Expedia executives on Thursday discussed strong performance for Egencia, the company's corporate travel division, and conveyed a somewhat bipolar perspective on Google. [more]
Regarding Egencia, Expedia CFO Michael Adler said growth is evident across all market segments and geographies. "We are seeing much faster growth rates than the industry is experiencing," he said during a Thursday conference call with analysts. He noted that gross bookings during the third quarter "grew 40-plus percent," while American Express "grew about 20 percent. So we feel like we are taking share." Growth, Adler added, is coming both from existing accounts and new client business.
Expedia CEO Dara Khosrowshahi added that Egencia is performing strongly in the small-market segment and among larger companies, noting that new accounts include "the U.S. and Canadian divisions of Procter & Gamble, and Nasdaq."
Overall, Egencia's third-quarter revenue jumped 28 percent year over year to $35 million and operating income before amortization was $3 million.
"Given the strong performance of the Egencia business and the huge opportunity we see there, we are also looking at tuck-in acquisitions for Egencia, as well," Adler added.
Regarding overall market conditions, "we are seeing corporate travel come back pretty nicely," Khosrowshahi said. "We are seeing some tightness in occupancy and [hotel average daily rate] strength in some of the metropolitan markets where you see business travel--New York, London, Hong Kong, Singapore, etc."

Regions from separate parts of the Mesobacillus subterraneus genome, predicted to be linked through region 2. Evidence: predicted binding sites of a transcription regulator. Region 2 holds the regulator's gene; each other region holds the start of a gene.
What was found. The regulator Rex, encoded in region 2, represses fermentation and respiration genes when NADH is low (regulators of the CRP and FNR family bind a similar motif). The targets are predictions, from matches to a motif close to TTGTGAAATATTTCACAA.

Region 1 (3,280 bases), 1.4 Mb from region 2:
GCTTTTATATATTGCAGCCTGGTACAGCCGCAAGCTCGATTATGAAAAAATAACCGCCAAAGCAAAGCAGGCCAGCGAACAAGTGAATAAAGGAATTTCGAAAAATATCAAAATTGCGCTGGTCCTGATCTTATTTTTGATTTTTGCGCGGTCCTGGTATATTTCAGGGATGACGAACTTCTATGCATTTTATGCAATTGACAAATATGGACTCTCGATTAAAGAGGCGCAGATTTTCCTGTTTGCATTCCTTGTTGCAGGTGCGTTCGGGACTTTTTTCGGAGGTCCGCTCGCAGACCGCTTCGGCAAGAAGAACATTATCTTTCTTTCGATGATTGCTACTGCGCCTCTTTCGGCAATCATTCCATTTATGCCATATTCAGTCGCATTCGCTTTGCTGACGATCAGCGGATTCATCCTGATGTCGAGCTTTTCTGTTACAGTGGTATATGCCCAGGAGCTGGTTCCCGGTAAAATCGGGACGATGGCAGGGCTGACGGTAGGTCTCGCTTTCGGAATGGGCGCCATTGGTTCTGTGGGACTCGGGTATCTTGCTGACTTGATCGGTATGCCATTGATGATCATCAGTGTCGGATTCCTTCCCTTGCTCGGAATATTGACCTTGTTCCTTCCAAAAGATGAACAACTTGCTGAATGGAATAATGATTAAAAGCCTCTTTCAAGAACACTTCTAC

Meanwhile, when asked about Expedia's participation in the FairSearch.org coalition
established to oppose Google's planned acquisition of ITA Software, Khosrowshahi said: "Google is a great partner of ours. We do think it's just a bad idea to put together the dominant search engine on a worldwide basis with a dominant airline search technology. It has the potential to squeeze out competition in the marketplace. It's bad for advertisers and ultimately we think it could be very bad for consumers. The coalition will certainly make its case, and we hope it's well received by the government. In the meantime, we are going to work with Google. We are a big spender there. On a tactical basis, we have a good relationship with them. We just think this transaction is a bad idea."